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dc.contributor.authorLee, Doo Hyungen_US
dc.identifier.otherbibid: 7955436
dc.description.abstractThis study examined how adult whiteflies modulate their habitat choice patterns under trap cropping (i.e., bottom-up effect) and predation risk (i.e., top-down effect), and how this can influence pest management efficacy. First, eggplant was evaluated as a trap crop for two whitefly species, Bemisia argentifolii and Trialeurodes vaporariorum (Hemiptera: Aleyrodidae), on poinsettia. The results indicate that trap cropping has limited potential for either whitefly species for two different reasons. For B. argentifolii, the trap cropping was not effective as this species did not respond to the trap crop if the adults had first settled on the cash crop. For T. vaporariorum, high mortality of adult whiteflies on the cash crop significantly diluted the effectiveness of trap cropping even when a large number of adults were attracted to the trap crop. For this reason, there was only a marginal management benefit from the trap cropping for T. vaporariorum. Collectively, the trap cropping study demonstrates that the effectiveness of trap cropping is governed by the interplay between pest attraction to a trap crop and pest mortality on a cash crop. Experiments were conducted to determine whether adult B. argentifolii avoided predators of their offspring and how this behavior might influence trap cropping efficacy. The presence of predators, Delphastus catalinae (Coleoptera: Coccinellidae), on a poinsettia cash crop induced more adult whiteflies to leave the cash crop and move onto a cucumber trap crop, compared to whiteflies on the cash crop with no predators. This push effect increased the efficacy of the trap crop. Another set of experiments revealed that adult B. argentifolii modulated their avoidance behaviors to the predators across different spatial scales. The adult whiteflies delayed their settling on leaf-discs when they are confined with predators compared to when there were no predators. The adults showed a significant avoidance behavior at a within-plant scale by moving into the upper parts of the plants from the lower parts harboring predators. However, the presence of predators did not induce more whiteflies to disperse into adjacent plants at an amongplant scale. This study indicates that adult whiteflies can significantly change their habitat choice patterns under trap cropping and predation risk, and thus this behavioral change needs to be considered in the context of pest management.en_US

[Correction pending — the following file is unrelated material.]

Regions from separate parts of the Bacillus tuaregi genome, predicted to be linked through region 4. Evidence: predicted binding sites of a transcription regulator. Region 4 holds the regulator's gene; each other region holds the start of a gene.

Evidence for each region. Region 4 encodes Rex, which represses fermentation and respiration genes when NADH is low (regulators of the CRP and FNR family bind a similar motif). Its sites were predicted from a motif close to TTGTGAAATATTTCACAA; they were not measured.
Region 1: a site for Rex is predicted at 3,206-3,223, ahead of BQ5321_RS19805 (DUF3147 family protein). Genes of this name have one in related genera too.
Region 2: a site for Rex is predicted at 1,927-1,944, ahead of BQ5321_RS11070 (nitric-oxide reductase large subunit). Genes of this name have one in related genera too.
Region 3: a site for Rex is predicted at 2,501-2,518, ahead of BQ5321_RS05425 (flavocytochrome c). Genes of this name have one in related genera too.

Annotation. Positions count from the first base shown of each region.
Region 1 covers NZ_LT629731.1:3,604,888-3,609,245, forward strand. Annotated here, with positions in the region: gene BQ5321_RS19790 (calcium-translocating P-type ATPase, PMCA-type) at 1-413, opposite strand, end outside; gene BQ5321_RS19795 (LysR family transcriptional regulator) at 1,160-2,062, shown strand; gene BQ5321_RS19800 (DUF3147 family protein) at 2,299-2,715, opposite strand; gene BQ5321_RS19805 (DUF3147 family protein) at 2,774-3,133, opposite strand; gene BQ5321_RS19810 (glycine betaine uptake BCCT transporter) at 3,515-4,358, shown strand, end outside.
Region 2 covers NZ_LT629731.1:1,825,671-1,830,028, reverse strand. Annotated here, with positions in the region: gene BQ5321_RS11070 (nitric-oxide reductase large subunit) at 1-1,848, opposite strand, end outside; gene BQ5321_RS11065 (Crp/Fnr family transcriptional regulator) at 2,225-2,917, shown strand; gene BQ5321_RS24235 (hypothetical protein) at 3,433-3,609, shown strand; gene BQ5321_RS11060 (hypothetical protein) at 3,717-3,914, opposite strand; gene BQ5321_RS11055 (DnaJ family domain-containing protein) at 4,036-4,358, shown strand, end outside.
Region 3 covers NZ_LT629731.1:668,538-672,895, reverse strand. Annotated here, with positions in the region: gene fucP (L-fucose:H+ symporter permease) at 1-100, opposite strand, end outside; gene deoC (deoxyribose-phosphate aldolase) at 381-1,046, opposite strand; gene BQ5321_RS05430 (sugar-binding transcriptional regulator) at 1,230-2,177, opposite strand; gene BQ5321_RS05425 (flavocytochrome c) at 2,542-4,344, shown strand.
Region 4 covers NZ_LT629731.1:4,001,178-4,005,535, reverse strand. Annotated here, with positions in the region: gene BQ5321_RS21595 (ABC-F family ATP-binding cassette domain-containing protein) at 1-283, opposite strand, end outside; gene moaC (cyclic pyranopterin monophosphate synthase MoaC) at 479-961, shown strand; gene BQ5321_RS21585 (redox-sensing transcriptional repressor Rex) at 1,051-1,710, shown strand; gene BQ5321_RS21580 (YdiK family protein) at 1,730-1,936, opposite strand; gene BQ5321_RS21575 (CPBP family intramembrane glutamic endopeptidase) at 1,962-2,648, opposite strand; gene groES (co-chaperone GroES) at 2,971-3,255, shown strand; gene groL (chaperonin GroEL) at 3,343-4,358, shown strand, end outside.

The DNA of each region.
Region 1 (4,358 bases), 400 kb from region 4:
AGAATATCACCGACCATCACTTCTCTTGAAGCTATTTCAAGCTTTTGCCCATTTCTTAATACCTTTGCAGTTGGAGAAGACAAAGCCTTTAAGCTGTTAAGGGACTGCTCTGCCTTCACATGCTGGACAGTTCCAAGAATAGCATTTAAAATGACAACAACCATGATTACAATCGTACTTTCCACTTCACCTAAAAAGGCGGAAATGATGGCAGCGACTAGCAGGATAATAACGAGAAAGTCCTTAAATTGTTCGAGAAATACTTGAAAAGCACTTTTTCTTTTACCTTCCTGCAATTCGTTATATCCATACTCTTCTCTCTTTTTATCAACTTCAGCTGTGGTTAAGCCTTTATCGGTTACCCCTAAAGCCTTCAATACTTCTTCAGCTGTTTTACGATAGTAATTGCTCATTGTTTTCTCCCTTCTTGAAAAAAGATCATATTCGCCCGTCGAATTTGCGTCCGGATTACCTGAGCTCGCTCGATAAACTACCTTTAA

dc.subjecttrap cropen_US
dc.subjectbiological controlen_US
dc.titleInfluence Of Trap Cropping And Predator Avoidance Behavior On Habitat Choice Pattern By Adult Whitefly (Hemiptera: Aleyrodidae)en_US
dc.typedissertation or thesisen_US Universityen_US of Philosophy D., Entomology
dc.contributor.chairNyrop, Jan Peteren_US
dc.contributor.committeeMemberThaler, Jennifer S.en_US
dc.contributor.committeeMemberSanderson, John Philipen_US

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